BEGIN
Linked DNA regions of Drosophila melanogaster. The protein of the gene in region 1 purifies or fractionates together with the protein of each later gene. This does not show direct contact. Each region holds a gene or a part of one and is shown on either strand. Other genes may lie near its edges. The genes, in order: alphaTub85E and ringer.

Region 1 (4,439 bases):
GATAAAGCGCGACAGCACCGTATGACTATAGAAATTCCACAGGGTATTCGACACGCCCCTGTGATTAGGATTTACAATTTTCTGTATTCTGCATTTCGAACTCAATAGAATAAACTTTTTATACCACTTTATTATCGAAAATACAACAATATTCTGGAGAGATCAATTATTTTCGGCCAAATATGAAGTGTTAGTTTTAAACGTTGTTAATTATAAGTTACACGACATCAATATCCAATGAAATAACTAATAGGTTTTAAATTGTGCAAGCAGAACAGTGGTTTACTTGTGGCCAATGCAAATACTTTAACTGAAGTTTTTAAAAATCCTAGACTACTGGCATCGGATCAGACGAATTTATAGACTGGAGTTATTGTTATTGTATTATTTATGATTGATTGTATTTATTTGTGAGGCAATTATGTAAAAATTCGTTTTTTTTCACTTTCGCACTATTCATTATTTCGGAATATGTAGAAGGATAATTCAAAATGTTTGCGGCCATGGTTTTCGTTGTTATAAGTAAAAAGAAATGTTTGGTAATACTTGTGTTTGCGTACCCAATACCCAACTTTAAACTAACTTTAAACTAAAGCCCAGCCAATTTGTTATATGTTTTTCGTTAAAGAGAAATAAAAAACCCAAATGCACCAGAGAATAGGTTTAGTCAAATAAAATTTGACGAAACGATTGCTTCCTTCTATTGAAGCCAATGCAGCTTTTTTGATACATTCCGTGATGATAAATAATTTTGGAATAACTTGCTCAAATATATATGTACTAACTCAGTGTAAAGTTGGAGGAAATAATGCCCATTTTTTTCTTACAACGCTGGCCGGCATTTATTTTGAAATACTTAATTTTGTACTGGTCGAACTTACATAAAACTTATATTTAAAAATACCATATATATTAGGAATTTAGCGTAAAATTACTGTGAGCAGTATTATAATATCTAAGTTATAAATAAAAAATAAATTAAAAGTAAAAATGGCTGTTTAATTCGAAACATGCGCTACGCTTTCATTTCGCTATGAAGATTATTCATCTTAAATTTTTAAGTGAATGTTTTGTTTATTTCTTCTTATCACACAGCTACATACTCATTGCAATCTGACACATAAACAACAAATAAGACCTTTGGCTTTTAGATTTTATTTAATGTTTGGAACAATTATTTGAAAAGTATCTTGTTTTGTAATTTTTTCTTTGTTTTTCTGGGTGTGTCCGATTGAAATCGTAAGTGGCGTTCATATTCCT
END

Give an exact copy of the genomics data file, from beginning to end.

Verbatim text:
Linked DNA regions of Drosophila melanogaster. The protein of the gene in region 1 purifies or fractionates together with the protein of each later gene. This does not show direct contact. Each region holds a gene or a part of one and is shown on either strand. Other genes may lie near its edges. The genes, in order: alphaTub85E and ringer.

Region 1 (4,439 bases):
GATAAAGCGCGACAGCACCGTATGACTATAGAAATTCCACAGGGTATTCGACACGCCCCTGTGATTAGGATTTACAATTTTCTGTATTCTGCATTTCGAACTCAATAGAATAAACTTTTTATACCACTTTATTATCGAAAATACAACAATATTCTGGAGAGATCAATTATTTTCGGCCAAATATGAAGTGTTAGTTTTAAACGTTGTTAATTATAAGTTACACGACATCAATATCCAATGAAATAACTAATAGGTTTTAAATTGTGCAAGCAGAACAGTGGTTTACTTGTGGCCAATGCAAATACTTTAACTGAAGTTTTTAAAAATCCTAGACTACTGGCATCGGATCAGACGAATTTATAGACTGGAGTTATTGTTATTGTATTATTTATGATTGATTGTATTTATTTGTGAGGCAATTATGTAAAAATTCGTTTTTTTTCACTTTCGCACTATTCATTATTTCGGAATATGTAGAAGGATAATTCAAAATGTTTGCGGCCATGGTTTTCGTTGTTATAAGTAAAAAGAAATGTTTGGTAATACTTGTGTTTGCGTACCCAATACCCAACTTTAAACTAACTTTAAACTAAAGCCCAGCCAATTTGTTATATGTTTTTCGTTAAAGAGAAATAAAAAACCCAAATGCACCAGAGAATAGGTTTAGTCAAATAAAATTTGACGAAACGATTGCTTCCTTCTATTGAAGCCAATGCAGCTTTTTTGATACATTCCGTGATGATAAATAATTTTGGAATAACTTGCTCAAATATATATGTACTAACTCAGTGTAAAGTTGGAGGAAATAATGCCCATTTTTTTCTTACAACGCTGGCCGGCATTTATTTTGAAATACTTAATTTTGTACTGGTCGAACTTACATAAAACTTATATTTAAAAATACCATATATATTAGGAATTTAGCGTAAAATTACTGTGAGCAGTATTATAATATCTAAGTTATAAATAAAAAATAAATTAAAAGTAAAAATGGCTGTTTAATTCGAAACATGCGCTACGCTTTCATTTCGCTATGAAGATTATTCATCTTAAATTTTTAAGTGAATGTTTTGTTTATTTCTTCTTATCACACAGCTACATACTCATTGCAATCTGACACATAAACAACAAATAAGACCTTTGGCTTTTAGATTTTATTTAATGTTTGGAACAATTATTTGAAAAGTATCTTGTTTTGTAATTTTTTCTTTGTTTTTCTGGGTGTGTCCGATTGAAATCGTAAGTGGCGTTCATATTCCT